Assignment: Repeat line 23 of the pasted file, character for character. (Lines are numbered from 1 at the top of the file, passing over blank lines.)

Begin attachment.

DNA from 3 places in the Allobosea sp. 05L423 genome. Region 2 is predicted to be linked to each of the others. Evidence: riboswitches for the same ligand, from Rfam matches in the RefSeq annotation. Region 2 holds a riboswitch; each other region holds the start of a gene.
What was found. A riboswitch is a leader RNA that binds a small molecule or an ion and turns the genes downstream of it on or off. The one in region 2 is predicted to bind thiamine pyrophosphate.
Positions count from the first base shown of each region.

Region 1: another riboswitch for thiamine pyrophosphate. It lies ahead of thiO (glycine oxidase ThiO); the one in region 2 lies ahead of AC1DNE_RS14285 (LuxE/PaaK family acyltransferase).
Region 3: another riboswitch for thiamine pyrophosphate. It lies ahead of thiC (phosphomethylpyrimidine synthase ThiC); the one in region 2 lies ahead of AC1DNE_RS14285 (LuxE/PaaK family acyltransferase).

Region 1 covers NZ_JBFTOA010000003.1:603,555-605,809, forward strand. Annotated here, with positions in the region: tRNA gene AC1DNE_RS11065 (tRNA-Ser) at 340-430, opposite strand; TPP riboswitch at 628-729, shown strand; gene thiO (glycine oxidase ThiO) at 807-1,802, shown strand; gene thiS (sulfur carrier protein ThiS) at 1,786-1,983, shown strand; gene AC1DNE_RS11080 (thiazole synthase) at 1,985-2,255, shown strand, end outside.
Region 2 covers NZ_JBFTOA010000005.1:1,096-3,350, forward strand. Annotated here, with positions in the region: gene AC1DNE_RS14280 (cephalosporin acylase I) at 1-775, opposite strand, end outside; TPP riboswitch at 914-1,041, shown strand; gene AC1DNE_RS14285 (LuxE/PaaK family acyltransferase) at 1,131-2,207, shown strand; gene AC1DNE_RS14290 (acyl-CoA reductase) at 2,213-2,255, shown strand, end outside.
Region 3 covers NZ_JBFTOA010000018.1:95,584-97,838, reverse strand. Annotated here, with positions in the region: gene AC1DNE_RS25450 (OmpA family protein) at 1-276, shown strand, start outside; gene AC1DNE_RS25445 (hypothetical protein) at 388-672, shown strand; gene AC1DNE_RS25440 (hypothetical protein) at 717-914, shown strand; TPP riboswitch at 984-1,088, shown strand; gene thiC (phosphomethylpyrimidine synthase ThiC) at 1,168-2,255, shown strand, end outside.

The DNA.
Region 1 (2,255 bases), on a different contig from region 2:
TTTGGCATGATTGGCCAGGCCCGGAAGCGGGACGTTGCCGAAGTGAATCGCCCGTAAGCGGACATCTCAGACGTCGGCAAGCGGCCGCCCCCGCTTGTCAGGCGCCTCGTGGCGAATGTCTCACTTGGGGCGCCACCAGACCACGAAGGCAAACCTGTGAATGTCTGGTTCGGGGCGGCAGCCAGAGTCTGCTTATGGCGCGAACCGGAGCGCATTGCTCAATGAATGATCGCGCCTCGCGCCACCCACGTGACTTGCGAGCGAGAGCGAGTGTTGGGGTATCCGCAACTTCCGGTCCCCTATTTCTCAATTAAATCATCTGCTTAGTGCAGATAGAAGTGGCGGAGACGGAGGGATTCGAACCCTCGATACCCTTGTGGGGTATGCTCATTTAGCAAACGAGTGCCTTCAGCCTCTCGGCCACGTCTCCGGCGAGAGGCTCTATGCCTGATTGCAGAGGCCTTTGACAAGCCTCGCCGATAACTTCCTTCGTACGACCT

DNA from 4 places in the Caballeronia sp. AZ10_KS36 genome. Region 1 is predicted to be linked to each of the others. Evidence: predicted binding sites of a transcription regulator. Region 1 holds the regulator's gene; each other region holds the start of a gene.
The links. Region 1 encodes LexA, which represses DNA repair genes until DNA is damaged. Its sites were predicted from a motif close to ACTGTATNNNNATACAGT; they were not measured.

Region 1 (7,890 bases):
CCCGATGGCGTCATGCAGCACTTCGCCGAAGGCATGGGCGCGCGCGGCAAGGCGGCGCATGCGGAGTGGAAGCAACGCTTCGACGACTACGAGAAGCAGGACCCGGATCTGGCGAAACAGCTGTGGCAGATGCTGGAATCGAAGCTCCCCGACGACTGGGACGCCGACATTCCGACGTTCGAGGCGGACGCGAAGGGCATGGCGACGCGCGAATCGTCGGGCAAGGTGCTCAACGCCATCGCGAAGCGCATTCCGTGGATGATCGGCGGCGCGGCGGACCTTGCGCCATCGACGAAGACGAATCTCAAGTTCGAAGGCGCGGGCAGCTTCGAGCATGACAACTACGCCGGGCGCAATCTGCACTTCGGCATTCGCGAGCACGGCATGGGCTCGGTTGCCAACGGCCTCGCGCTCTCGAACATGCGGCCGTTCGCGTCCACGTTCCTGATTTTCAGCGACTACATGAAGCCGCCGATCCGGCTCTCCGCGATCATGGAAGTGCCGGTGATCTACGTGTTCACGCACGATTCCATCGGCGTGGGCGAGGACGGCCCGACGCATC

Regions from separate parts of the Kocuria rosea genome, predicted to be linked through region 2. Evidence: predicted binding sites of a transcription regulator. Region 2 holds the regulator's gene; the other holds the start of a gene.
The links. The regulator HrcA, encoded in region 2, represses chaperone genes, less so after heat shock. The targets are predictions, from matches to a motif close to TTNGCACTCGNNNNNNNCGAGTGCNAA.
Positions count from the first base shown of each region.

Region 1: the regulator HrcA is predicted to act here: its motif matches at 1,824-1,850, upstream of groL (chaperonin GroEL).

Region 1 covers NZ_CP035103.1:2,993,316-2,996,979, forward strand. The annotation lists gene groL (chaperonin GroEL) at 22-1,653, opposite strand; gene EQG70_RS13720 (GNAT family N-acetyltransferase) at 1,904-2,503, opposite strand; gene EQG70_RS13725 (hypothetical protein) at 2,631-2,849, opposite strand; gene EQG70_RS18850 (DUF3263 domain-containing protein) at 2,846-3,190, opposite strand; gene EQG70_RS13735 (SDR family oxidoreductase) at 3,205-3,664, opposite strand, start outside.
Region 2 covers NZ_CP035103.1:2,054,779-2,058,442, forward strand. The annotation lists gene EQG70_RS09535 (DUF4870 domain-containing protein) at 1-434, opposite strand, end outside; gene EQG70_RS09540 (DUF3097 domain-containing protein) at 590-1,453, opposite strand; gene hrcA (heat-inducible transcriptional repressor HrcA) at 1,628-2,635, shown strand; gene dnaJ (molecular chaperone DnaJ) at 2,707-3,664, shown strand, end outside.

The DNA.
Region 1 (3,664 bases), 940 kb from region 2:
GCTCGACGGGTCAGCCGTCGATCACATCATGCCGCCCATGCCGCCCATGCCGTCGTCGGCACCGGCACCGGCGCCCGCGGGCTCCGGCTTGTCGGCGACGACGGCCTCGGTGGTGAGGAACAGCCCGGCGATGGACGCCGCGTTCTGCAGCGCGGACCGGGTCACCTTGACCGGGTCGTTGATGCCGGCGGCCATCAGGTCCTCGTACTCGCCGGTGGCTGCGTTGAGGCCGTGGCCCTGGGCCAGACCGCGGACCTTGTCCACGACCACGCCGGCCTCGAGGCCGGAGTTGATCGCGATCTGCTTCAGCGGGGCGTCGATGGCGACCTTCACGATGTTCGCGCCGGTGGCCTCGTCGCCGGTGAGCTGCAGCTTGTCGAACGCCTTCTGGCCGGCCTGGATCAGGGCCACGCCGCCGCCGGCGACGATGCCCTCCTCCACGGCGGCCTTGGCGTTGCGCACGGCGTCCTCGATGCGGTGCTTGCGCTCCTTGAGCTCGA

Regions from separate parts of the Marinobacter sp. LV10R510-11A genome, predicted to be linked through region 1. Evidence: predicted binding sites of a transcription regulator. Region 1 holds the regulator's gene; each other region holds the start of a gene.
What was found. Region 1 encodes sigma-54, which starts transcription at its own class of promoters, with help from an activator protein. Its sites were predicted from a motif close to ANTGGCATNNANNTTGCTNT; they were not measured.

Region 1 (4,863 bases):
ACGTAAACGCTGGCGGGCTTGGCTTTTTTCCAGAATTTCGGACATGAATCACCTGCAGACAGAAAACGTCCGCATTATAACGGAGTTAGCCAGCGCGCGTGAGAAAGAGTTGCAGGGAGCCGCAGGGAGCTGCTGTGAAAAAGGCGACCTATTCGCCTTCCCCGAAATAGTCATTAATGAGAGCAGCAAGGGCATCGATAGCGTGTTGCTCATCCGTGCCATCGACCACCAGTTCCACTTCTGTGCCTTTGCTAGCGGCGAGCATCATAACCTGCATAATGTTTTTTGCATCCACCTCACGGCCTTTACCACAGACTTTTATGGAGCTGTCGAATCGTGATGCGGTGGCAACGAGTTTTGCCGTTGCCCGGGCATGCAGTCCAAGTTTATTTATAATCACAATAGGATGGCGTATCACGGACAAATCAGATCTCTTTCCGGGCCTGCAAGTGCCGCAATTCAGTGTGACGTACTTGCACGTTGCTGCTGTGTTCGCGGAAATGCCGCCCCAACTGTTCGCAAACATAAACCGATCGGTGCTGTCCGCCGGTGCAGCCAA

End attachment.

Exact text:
Region 1 (3,664 bases), 940 kb from region 2: